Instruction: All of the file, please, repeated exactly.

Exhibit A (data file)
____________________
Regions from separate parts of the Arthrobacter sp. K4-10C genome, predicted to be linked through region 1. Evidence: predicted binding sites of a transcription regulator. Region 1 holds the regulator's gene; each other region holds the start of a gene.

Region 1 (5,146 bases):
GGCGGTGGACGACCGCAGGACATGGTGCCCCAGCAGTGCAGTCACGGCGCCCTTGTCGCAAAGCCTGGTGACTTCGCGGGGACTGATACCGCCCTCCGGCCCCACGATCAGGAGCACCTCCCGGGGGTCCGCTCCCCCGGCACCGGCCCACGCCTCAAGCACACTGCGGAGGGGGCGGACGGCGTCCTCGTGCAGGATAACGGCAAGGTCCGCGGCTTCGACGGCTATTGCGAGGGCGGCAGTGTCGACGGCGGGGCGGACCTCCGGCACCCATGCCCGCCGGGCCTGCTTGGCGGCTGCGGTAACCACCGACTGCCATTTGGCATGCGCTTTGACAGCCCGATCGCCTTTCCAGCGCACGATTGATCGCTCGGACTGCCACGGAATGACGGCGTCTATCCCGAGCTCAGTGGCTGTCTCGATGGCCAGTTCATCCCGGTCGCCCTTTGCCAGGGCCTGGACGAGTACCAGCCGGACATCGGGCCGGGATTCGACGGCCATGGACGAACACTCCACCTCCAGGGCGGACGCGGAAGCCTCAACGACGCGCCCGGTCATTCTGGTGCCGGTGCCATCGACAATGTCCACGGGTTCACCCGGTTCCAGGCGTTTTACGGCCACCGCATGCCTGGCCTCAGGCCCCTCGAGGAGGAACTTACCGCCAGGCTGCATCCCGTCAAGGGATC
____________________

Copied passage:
Regions from separate parts of the Arthrobacter sp. K4-10C genome, predicted to be linked through region 1. Evidence: predicted binding sites of a transcription regulator. Region 1 holds the regulator's gene; each other region holds the start of a gene.

Region 1 (5,146 bases):
GGCGGTGGACGACCGCAGGACATGGTGCCCCAGCAGTGCAGTCACGGCGCCCTTGTCGCAAAGCCTGGTGACTTCGCGGGGACTGATACCGCCCTCCGGCCCCACGATCAGGAGCACCTCCCGGGGGTCCGCTCCCCCGGCACCGGCCCACGCCTCAAGCACACTGCGGAGGGGGCGGACGGCGTCCTCGTGCAGGATAACGGCAAGGTCCGCGGCTTCGACGGCTATTGCGAGGGCGGCAGTGTCGACGGCGGGGCGGACCTCCGGCACCCATGCCCGCCGGGCCTGCTTGGCGGCTGCGGTAACCACCGACTGCCATTTGGCATGCGCTTTGACAGCCCGATCGCCTTTCCAGCGCACGATTGATCGCTCGGACTGCCACGGAATGACGGCGTCTATCCCGAGCTCAGTGGCTGTCTCGATGGCCAGTTCATCCCGGTCGCCCTTTGCCAGGGCCTGGACGAGTACCAGCCGGACATCGGGCCGGGATTCGACGGCCATGGACGAACACTCCACCTCCAGGGCGGACGCGGAAGCCTCAACGACGCGCCCGGTCATTCTGGTGCCGGTGCCATCGACAATGTCCACGGGTTCACCCGGTTCCAGGCGTTTTACGGCCACCGCATGCCTGGCCTCAGGCCCCTCGAGGAGGAACTTACCGCCAGGCTGCATCCCGTCAAGGGATC